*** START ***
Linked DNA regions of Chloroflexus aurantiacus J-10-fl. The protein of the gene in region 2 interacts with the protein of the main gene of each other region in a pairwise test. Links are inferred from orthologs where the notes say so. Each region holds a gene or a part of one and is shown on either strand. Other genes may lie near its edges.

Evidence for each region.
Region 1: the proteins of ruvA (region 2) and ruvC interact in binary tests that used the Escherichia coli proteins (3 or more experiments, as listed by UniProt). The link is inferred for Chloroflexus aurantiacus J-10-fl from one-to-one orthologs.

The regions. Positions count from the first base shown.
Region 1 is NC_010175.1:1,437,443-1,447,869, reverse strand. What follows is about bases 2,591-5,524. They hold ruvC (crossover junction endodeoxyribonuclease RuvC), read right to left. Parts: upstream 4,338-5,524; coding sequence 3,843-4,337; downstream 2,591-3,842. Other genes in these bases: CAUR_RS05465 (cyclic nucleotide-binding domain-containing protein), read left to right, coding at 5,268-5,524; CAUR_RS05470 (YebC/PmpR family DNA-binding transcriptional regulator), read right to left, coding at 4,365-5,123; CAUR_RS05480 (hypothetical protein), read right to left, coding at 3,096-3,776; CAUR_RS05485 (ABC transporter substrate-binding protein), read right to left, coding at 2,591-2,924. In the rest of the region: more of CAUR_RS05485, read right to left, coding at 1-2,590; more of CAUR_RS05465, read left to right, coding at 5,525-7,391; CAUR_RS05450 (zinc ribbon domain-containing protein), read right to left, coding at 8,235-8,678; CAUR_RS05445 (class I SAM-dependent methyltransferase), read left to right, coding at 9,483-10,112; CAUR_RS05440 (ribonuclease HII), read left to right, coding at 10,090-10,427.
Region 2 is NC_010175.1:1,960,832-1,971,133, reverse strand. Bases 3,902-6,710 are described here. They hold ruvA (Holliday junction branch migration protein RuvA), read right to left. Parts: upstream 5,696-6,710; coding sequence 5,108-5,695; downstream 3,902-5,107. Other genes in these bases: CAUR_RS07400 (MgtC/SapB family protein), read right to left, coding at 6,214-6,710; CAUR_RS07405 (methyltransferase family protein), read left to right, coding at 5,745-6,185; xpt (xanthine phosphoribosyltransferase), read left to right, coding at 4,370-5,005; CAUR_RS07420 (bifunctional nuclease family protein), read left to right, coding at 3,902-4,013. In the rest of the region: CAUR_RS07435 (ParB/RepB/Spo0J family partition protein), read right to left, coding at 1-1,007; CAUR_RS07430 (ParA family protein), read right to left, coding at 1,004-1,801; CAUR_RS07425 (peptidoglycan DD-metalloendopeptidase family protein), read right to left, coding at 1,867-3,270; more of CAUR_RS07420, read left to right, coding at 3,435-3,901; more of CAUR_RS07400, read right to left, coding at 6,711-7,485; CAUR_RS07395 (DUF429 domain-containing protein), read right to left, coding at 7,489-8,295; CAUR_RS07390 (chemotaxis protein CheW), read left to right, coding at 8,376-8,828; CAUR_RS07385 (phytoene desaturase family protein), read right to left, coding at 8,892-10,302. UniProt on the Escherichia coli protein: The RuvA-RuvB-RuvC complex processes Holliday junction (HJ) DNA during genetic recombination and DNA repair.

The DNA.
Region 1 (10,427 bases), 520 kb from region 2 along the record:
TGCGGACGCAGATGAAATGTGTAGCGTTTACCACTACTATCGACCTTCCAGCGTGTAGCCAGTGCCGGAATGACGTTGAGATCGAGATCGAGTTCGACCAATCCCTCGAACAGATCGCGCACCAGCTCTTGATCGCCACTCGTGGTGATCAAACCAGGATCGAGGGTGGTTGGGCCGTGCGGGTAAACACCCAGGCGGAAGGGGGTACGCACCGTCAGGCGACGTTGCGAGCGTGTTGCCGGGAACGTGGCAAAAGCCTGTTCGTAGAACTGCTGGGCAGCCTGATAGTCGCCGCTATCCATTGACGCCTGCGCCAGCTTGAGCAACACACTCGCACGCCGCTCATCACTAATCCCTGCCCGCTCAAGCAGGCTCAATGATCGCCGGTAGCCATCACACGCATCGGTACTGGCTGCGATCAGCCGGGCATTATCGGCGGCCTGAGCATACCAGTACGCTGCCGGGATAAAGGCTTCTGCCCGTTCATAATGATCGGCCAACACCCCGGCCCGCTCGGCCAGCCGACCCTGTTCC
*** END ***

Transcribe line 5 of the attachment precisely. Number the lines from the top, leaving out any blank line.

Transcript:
Region 1 is NC_010175.1:1,437,443-1,447,869, reverse strand. What follows is about bases 2,591-5,524. They hold ruvC (crossover junction endodeoxyribonuclease RuvC), read right to left. Parts: upstream 4,338-5,524; coding sequence 3,843-4,337; downstream 2,591-3,842. Other genes in these bases: CAUR_RS05465 (cyclic nucleotide-binding domain-containing protein), read left to right, coding at 5,268-5,524; CAUR_RS05470 (YebC/PmpR family DNA-binding transcriptional regulator), read right to left, coding at 4,365-5,123; CAUR_RS05480 (hypothetical protein), read right to left, coding at 3,096-3,776; CAUR_RS05485 (ABC transporter substrate-binding protein), read right to left, coding at 2,591-2,924. In the rest of the region: more of CAUR_RS05485, read right to left, coding at 1-2,590; more of CAUR_RS05465, read left to right, coding at 5,525-7,391; CAUR_RS05450 (zinc ribbon domain-containing protein), read right to left, coding at 8,235-8,678; CAUR_RS05445 (class I SAM-dependent methyltransferase), read left to right, coding at 9,483-10,112; CAUR_RS05440 (ribonuclease HII), read left to right, coding at 10,090-10,427.